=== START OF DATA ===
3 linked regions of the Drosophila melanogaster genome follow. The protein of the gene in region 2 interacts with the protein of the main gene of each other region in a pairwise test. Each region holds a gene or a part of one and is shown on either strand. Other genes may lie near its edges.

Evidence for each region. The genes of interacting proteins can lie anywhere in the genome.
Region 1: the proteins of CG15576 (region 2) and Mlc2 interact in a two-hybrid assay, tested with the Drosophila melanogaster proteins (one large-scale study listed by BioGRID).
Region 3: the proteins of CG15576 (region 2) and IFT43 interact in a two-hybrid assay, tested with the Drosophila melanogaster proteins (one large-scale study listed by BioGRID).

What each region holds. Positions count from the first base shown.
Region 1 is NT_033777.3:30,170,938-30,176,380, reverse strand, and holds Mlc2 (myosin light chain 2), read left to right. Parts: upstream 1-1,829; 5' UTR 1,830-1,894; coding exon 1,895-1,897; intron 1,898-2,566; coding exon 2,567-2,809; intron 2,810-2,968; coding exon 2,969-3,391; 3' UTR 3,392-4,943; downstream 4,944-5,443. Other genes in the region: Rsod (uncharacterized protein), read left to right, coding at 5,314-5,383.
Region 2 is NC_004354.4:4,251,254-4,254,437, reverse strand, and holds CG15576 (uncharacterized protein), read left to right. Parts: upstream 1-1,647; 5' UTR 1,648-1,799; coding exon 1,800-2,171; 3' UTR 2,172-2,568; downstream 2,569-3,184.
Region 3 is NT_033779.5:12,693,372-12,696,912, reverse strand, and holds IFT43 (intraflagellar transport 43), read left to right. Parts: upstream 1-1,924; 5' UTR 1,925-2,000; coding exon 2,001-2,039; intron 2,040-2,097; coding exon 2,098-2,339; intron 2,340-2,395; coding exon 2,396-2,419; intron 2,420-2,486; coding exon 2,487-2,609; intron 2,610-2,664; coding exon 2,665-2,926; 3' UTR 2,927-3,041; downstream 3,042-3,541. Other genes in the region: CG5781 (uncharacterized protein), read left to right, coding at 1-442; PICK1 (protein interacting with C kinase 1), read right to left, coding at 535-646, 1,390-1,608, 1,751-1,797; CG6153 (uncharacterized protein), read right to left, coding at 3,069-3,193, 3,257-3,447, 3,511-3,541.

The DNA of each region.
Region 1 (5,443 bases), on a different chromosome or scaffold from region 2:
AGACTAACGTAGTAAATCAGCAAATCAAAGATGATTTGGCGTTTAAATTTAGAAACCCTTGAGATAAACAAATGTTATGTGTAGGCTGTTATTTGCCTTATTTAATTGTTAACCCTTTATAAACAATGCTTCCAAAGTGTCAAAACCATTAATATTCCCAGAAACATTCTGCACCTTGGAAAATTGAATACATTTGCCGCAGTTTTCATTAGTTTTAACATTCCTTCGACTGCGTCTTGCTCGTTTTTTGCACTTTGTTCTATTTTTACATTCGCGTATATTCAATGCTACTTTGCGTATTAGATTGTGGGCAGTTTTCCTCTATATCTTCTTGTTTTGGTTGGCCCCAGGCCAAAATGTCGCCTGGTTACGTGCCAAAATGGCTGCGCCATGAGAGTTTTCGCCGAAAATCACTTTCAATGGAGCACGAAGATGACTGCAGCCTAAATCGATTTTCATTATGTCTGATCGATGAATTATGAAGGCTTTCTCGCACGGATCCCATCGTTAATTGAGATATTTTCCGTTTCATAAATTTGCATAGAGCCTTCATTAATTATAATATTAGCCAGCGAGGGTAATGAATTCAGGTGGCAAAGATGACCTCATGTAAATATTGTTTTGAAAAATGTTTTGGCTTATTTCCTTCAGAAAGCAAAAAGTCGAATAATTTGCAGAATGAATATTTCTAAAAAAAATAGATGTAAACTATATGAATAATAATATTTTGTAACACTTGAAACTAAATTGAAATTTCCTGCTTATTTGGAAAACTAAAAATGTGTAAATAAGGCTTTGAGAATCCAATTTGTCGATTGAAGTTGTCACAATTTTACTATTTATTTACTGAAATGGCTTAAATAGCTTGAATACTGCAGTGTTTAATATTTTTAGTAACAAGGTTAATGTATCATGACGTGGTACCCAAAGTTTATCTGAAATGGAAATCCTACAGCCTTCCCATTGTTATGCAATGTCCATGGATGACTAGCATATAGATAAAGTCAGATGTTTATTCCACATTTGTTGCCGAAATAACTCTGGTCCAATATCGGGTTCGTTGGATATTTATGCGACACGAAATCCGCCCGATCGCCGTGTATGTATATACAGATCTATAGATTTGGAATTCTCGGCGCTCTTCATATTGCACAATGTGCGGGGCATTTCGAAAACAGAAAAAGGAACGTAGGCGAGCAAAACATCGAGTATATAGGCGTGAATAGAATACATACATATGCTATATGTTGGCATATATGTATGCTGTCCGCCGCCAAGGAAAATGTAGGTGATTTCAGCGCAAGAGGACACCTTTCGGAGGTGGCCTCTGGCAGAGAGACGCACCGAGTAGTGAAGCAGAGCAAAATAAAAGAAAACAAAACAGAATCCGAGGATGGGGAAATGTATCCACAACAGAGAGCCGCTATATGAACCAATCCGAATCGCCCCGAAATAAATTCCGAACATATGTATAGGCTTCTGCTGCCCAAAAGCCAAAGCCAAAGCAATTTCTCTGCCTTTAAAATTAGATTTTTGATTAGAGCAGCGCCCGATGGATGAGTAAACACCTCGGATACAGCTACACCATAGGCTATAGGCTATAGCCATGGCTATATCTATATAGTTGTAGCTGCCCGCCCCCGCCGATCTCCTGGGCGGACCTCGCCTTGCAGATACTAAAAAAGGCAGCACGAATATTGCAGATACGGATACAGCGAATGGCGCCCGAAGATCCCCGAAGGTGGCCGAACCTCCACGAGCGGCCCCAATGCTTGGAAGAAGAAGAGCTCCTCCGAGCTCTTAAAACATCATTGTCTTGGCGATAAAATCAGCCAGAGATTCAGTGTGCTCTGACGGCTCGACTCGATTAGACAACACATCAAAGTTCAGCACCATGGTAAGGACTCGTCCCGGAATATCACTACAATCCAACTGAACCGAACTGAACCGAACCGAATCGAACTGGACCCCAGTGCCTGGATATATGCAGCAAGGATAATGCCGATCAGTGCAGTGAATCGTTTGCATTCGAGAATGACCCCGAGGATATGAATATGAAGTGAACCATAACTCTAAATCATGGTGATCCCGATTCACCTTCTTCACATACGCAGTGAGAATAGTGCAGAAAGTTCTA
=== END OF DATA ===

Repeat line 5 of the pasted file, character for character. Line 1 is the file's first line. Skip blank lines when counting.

What each region holds. Positions count from the first base shown.